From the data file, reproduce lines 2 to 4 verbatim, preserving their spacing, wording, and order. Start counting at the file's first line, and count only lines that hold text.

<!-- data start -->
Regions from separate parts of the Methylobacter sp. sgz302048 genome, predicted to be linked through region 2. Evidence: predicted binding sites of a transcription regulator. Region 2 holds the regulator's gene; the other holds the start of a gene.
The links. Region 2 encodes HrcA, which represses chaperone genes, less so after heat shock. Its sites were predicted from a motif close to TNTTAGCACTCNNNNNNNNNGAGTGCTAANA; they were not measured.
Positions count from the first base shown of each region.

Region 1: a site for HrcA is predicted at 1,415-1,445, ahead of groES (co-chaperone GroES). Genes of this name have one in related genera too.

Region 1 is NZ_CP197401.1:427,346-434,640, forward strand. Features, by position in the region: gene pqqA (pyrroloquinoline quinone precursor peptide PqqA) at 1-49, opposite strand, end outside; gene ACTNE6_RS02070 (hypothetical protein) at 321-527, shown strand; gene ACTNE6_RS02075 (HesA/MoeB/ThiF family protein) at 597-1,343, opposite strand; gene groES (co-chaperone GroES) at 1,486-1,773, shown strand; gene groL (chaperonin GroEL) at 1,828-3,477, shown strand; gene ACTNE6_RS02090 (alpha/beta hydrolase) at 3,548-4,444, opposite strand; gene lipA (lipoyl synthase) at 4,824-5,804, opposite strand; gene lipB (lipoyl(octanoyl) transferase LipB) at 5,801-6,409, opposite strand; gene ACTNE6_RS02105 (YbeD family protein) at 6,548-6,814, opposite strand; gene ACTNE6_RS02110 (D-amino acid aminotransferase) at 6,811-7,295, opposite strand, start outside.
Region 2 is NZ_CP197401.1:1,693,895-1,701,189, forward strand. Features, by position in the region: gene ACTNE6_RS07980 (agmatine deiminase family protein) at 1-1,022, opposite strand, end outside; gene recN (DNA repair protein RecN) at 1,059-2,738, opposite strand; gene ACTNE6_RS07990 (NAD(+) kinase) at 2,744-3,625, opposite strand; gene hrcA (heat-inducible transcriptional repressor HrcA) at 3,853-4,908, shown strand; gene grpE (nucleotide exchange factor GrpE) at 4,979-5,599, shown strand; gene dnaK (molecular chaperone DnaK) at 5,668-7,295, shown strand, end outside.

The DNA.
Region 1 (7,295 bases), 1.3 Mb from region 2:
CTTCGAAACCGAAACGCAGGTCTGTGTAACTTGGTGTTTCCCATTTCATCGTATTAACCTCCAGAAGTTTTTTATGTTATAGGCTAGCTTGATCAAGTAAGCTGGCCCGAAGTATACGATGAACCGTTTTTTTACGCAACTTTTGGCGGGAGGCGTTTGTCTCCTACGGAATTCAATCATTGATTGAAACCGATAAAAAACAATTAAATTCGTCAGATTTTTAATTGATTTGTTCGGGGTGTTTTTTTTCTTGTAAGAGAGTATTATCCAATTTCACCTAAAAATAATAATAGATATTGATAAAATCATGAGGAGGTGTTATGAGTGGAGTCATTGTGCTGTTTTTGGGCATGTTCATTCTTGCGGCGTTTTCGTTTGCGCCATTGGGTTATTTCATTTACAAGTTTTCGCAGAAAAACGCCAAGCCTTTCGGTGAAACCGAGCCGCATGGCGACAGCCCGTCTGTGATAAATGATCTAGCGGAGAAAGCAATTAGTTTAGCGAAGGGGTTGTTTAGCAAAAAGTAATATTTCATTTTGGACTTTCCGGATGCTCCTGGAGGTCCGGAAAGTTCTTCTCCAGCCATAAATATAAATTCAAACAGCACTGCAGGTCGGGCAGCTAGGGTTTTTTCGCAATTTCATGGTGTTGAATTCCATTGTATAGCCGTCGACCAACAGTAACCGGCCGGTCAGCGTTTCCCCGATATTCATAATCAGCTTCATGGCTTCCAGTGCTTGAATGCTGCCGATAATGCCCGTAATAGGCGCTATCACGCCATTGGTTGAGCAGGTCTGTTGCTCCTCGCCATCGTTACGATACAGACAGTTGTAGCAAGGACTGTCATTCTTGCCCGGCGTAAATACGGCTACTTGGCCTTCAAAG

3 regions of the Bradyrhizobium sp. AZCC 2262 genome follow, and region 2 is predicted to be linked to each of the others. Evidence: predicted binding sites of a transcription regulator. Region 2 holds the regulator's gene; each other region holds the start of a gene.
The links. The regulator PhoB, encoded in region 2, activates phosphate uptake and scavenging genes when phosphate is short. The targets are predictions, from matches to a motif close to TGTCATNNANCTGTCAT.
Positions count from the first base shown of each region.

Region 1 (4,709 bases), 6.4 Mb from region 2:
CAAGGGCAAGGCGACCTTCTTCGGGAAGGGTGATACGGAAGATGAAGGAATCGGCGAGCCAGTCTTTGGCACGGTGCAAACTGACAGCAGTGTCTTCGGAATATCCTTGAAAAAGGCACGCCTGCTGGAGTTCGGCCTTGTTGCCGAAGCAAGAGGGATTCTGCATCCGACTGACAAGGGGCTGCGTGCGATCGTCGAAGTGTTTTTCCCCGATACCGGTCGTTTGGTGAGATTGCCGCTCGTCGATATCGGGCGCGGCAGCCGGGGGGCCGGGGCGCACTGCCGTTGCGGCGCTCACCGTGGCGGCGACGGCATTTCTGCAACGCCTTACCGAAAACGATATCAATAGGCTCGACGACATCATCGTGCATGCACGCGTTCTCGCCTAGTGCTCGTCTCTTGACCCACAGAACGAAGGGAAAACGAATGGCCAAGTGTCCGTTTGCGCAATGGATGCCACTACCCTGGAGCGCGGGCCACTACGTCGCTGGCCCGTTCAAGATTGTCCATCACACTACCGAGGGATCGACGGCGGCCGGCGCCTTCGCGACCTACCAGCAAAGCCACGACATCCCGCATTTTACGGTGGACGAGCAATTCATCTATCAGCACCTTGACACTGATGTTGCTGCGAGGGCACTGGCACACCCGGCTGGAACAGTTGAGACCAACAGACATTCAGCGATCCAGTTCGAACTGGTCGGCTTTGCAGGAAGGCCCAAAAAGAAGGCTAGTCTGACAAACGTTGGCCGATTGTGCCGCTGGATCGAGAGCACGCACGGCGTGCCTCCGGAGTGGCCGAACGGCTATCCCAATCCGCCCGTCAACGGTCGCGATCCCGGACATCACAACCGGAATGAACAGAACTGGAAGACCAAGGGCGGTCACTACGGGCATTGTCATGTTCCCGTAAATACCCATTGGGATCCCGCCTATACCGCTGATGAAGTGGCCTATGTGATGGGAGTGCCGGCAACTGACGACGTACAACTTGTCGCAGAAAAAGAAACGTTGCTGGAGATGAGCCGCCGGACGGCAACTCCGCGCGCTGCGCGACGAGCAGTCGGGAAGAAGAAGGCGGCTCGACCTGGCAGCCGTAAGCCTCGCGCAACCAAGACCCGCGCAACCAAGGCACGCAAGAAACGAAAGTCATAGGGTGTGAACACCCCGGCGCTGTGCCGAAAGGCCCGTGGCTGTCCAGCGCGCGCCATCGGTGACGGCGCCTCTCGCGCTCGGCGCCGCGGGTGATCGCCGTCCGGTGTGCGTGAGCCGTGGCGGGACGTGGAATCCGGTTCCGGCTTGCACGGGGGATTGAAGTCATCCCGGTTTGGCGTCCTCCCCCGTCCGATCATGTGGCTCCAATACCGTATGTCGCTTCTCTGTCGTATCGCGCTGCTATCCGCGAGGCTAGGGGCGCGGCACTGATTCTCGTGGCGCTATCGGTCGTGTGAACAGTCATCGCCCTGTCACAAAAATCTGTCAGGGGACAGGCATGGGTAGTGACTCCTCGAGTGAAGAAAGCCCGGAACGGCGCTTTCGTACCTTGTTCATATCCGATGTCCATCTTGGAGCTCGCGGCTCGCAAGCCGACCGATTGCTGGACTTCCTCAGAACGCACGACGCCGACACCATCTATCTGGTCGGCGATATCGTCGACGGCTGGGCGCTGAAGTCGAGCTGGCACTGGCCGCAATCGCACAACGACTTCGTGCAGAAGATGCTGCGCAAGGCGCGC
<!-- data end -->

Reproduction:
The links. Region 2 encodes HrcA, which represses chaperone genes, less so after heat shock. Its sites were predicted from a motif close to TNTTAGCACTCNNNNNNNNNGAGTGCTAANA; they were not measured.
Positions count from the first base shown of each region.

Region 1: a site for HrcA is predicted at 1,415-1,445, ahead of groES (co-chaperone GroES). Genes of this name have one in related genera too.